Tuesday, June 8, 2010

Getting Bulled Up

It's gotten pretty harsh out there over the last 6 weeks, but the market behaved in line with my Two Week Outlook from May 27th, here, and now some charts are starting to come around.  Last afternoon I tweeted:

About 5 minutes later the sellers pressed and boom, volume picked up nicely as bids got hit.  I have a trading rule that does not permit me to purchase options more than 15 minutes before the end of a day if using said naked option as a short-term trade (unless there is major, market moving news that is single stock-based).  Frequently, though, by tuning in early you can get a gauge on tomorrow irrespective of what the underlying stock price is doing.  I saw favorable activity last afternoon and the futures are presently shaking off a Euro-zone shanking at the hands of some comments from Fitch related to the UK's tough times ahead.

I think we could be in for a nice little run here, with my target being 10600-10650 over a period of 5 to 7 weeks.  This target locates the middle of some heavy volume candles and probably a bit of overshoot of a confluence as the 50 dma continues down-trending.

The best price action should be in names like GS and V where the price has disconnected from "reality" enough that the sitting-on-cash contingent, hungry for brand recognition, awaits the all-clear.  I continue to avoid stocks in the realm of middle class consumerism, and view yesterday's consumer credit report as a dangerous indicator that a brutal, sustained hardship for lower and middle America is here to stay.  Double-dip?  I think the possibilities are underestimated by the "pundits" whose rose-tinted opinions are picked by TV producers so as not to offend the largest segment of their audience ... The Cramer Crowd.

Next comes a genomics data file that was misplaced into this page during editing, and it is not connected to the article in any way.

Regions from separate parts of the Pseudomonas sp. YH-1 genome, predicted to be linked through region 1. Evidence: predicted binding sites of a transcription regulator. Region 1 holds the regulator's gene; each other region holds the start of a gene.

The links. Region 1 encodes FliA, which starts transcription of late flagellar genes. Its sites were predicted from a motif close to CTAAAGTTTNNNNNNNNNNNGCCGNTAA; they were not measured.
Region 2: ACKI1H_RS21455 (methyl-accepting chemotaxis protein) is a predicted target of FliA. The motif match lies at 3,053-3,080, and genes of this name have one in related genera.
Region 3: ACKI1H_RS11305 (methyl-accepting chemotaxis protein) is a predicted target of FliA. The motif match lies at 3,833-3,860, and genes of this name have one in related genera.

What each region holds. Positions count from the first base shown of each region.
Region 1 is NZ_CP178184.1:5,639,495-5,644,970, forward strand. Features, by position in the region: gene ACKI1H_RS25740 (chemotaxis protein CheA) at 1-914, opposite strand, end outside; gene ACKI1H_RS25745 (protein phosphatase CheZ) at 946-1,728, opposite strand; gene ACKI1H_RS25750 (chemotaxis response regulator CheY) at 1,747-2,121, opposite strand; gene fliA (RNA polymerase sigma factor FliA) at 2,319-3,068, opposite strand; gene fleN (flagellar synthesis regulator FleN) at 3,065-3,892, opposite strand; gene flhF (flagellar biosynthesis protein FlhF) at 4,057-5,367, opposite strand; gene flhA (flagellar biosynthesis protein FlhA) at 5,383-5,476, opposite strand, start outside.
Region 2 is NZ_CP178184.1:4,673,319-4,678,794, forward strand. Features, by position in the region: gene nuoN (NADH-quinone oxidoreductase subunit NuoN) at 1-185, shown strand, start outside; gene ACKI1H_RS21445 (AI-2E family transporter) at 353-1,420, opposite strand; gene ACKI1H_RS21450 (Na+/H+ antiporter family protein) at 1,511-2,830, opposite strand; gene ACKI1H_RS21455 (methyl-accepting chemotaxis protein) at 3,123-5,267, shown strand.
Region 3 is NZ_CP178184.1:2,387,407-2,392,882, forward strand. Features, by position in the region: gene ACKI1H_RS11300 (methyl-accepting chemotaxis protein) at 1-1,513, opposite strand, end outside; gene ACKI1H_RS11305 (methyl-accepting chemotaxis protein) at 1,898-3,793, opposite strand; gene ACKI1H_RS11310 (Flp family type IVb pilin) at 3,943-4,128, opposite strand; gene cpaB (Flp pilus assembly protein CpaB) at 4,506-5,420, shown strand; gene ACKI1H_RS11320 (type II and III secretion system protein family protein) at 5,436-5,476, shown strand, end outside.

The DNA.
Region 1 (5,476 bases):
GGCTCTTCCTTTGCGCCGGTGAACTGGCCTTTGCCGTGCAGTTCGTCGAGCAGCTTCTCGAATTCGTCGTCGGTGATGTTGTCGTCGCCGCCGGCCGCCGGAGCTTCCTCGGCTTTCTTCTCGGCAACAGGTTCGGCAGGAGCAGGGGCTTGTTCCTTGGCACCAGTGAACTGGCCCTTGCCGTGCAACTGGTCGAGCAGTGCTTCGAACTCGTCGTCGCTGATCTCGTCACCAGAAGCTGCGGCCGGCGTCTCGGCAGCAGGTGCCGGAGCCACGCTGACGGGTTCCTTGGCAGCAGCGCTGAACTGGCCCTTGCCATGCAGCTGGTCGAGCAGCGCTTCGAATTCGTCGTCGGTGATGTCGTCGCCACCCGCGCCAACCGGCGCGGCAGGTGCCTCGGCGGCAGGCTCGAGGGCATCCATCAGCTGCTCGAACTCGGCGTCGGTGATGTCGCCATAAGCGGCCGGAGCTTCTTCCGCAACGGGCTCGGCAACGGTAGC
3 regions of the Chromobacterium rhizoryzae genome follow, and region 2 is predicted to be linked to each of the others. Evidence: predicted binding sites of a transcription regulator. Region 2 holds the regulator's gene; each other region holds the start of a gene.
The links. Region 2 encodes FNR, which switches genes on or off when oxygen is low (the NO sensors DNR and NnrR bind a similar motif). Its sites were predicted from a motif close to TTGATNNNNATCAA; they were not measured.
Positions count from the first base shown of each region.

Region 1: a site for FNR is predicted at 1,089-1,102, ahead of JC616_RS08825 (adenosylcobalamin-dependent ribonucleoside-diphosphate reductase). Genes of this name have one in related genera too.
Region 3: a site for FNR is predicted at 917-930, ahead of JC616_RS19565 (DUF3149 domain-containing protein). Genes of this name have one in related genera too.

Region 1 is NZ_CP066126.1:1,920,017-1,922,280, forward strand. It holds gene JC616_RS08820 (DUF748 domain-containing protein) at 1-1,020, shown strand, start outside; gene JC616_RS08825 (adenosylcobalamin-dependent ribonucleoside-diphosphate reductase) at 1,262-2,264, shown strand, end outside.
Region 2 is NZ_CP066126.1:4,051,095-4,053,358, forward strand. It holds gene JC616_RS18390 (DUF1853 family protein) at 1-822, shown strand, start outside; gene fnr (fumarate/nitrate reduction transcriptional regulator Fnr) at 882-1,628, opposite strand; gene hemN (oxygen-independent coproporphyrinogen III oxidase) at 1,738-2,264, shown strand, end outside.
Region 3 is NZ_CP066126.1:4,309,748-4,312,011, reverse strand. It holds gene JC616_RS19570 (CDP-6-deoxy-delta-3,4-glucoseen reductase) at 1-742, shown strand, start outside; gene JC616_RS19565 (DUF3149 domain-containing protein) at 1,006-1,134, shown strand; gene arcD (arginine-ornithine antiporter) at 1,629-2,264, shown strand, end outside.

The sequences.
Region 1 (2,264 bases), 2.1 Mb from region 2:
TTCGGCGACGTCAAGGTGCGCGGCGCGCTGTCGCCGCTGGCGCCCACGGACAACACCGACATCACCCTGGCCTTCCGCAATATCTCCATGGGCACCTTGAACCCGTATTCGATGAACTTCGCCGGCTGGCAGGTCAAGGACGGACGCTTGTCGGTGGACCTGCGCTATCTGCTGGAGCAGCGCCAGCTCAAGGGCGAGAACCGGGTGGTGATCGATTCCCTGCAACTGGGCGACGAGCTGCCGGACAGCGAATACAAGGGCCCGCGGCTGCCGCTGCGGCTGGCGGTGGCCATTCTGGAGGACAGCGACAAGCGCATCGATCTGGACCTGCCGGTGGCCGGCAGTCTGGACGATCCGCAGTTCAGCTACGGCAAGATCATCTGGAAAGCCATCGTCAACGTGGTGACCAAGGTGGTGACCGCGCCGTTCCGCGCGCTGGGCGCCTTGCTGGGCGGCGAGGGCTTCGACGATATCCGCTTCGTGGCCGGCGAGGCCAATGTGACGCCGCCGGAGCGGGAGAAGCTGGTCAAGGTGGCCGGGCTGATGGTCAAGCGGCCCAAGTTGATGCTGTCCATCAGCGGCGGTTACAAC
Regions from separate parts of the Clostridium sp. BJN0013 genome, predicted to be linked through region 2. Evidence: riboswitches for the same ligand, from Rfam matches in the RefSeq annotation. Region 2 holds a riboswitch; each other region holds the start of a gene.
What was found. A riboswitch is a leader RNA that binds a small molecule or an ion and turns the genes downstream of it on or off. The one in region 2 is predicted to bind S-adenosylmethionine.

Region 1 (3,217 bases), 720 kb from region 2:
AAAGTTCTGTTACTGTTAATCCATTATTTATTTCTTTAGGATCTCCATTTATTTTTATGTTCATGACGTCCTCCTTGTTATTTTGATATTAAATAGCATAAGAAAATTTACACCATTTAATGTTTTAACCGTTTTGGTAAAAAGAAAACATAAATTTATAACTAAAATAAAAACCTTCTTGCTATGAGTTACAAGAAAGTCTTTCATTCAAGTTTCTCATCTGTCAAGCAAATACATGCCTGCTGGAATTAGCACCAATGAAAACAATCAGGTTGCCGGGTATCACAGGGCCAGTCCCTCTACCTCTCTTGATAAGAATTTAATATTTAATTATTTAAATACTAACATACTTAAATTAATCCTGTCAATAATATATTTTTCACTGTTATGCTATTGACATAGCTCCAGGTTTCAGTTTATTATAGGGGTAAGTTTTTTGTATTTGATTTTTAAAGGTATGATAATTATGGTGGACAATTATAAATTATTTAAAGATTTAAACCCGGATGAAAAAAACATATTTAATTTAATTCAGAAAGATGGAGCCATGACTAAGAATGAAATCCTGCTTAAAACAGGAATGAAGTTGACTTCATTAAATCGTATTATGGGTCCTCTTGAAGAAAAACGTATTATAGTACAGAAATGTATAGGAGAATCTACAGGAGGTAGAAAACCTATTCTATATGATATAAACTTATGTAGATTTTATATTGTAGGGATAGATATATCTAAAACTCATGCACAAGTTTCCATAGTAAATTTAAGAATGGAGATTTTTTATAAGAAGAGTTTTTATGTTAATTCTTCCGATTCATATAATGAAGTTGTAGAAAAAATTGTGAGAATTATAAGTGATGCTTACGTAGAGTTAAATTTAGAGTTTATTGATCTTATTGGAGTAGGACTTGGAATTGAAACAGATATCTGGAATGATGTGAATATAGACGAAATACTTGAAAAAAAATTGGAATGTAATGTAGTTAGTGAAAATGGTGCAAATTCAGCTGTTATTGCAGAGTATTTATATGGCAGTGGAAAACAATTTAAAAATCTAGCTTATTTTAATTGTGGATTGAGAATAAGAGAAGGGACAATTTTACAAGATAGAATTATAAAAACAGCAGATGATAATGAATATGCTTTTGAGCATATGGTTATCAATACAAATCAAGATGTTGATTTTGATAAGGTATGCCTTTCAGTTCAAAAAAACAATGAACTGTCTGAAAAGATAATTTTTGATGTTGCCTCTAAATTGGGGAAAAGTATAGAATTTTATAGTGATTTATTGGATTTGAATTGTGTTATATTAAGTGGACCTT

Tighten up the stops in short positions with large short interest, if everything goes to plan better opportunity should arise in a month or two.

I had high hopes for David Faber's lunch show "Strategy Session" but, admittedly, tuned out after about 10 minutes.  Why does CNBC have to trick everything up so much?  All those market depth indicators in the background distract from the reporting going on in the foreground, and the apprentice camera men obviously know that Obama's not going to shake anything up on the union front because they're terrible, but obviously the best there is since CNBC is "where the world turns for business."  Finally, using an overhead camera to zoom on a screen in the desk?  Is there no middle ground anymore?